K.S.A. 21-3715 Burglary Mo. Rev. Stat. § 569.170 (1986) Burglary in the second degree “Burglary is knowingly and without authority “1. A person commits the crime of entering into or remaining within any: burglary in the second degree when he knowingly enters unlawfully or “(a) Building, manufactured home, mobile knowingly remains unlawfully in a home, tent or other structure which is a dwelling, building or inhabitable structure for the with intent to commit a felony, theft or sexual purpose of committing a crime therein. battery therein; “2. Burglary in the second degree is “(b) building, manufactured home, mobile a class C felony.” home, tent or other structure which is not a dwelling, with intent to commit a felony, theft or sexual battery therein; or “(c) motor vehicle, aircraft, watercraft, railroad car or other means of conveyance of persons or property, with intent to commit a felony, theft or sexual battery therein. “Burglary as described in subsection (a) is a severity level 7, person felony. Burglary as described in subsection (b) is a severity level 7, nonperson felony. Burglary as described in subsection (c) is a severity level 9, nonperson felony.”

K.S.A. 21-3110 Definitions Mo. Rev. Stat. § 569.010 (1986) Chapter definitions “(7) 'Dwelling' means a building or portion “(2) 'Inhabitable structure' includes a thereof, a tent, a vehicle or other enclosed space ship, trailer, sleeping car, airplane, or which is used or intended for use as a human other vehicle or structure: habitation, home or residence.” (a) Where any person lives or carries on business or other calling; or (b) Where people assemble for purposes of business, government, education, religion, entertainment or public transportation; or (c) Which is used for overnight accommodation of persons. Any such vehicle or structure is 'inhabitable' regardless of whether a person is actually present[.]”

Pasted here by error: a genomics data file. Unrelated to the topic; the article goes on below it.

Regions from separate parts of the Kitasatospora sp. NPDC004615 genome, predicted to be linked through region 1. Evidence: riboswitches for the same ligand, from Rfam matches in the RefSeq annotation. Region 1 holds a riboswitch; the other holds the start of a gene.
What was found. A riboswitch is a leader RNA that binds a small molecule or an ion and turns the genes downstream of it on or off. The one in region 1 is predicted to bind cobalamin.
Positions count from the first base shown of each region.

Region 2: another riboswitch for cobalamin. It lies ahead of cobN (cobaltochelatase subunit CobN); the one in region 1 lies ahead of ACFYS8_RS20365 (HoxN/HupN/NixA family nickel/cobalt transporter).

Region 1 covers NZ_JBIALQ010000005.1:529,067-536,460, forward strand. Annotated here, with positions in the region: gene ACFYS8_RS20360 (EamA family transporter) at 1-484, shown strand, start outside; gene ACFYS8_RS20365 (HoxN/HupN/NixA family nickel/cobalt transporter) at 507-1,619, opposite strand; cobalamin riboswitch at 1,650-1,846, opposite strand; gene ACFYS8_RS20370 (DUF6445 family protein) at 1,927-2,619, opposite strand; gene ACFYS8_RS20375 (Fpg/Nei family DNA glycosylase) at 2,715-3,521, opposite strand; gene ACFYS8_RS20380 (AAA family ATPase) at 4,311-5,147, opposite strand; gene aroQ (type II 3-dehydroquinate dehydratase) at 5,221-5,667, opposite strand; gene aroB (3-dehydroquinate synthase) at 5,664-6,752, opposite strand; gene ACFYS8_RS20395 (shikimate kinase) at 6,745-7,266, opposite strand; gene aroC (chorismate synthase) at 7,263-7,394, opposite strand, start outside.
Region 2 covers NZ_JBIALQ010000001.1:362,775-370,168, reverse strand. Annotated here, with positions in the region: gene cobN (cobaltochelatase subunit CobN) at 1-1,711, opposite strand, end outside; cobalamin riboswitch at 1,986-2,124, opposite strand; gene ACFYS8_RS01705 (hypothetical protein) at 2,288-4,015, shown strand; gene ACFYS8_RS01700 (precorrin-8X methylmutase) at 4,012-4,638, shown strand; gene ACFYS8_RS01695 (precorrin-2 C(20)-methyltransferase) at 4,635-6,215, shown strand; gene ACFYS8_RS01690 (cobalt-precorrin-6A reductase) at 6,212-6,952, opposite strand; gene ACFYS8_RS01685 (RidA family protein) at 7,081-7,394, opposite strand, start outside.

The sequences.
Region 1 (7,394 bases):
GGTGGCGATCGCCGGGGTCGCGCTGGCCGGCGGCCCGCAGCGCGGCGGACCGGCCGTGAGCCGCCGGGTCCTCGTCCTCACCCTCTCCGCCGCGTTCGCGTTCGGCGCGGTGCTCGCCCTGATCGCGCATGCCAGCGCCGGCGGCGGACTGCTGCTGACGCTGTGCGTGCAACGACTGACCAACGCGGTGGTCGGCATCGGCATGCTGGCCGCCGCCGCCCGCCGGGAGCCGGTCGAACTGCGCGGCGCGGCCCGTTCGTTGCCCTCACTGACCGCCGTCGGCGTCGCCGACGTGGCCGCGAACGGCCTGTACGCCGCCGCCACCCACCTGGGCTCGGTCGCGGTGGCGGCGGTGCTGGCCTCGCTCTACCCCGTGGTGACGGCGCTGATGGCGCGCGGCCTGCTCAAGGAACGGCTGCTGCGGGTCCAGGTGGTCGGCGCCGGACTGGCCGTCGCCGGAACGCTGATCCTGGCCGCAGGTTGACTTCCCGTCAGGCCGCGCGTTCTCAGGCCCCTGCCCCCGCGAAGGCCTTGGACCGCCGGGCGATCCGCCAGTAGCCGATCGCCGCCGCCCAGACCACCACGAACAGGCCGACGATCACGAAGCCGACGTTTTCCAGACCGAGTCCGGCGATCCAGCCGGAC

The comparison reveals two elements that are broader in the Missouri statute: the specific intent required and the structure involved. The Kansas crime to which the Missouri conviction is being compared—burglary of a dwelling—requires that the entry into or remaining within be done with the specific intent to commit a felony, theft, or sexual battery therein. In contrast, the specific intent required for the Missouri second-degree burglary is that the burglar's purpose is to commit any crime. Consequently, the mere existence of the Missouri conviction does not establish the mental state element of the Kansas reference offense because the Missouri mental state element is broader. The purpose for the unlawful entry in Missouri could have been to commit misdemeanor property damage which would not be a burglary in Kansas.

And, of course, the critical element of the Kansas crime is that the structure involved must be a dwelling, defined as “a building or portion thereof, a tent, a vehicle or other enclosed space which is used or intended for use as a human habitation, home or residence.” K.S.A. 21-3110(7). In the Missouri crime, in contrast, the element of the charged crime was that Wetrich unlawfully entered or remained within an inhabitable structure, which is broadly defined to include, in addition to a structure where any person lives, such non-dwelling places as a business, government office, school, church, roller-skating rink, or bus station. Again, the breadth of the element in Missouri defeats comparability with the Kansas crime of burglary of a dwelling. And, as suggested above, we agree with Mathis' lesson on the distinction between elements and means; the modified categorical approach is not employed to discover which alternative means or facts were used in Missouri to establish the crime's inhabitable-structure element. Again, the Missouri prior conviction fails our comparability test.

In sum, we hold that the Missouri conviction for second-degree burglary was not comparable to the Kansas offense of burglary of a dwelling. Moreover, when the current crime was committed, this State did not have a comparable offense to Missouri's second-degree burglary and, accordingly, that prior conviction had to be classified as a nonperson felony. The Court of Appeals is affirmed; the district court is reversed. Wetrich's sentence is vacated, and the matter is remanded for resentencing with a criminal history score of E.

Reversed, sentence vacated, and case remanded with directions.

The opinion of the court was delivered by JOHNSON, J.: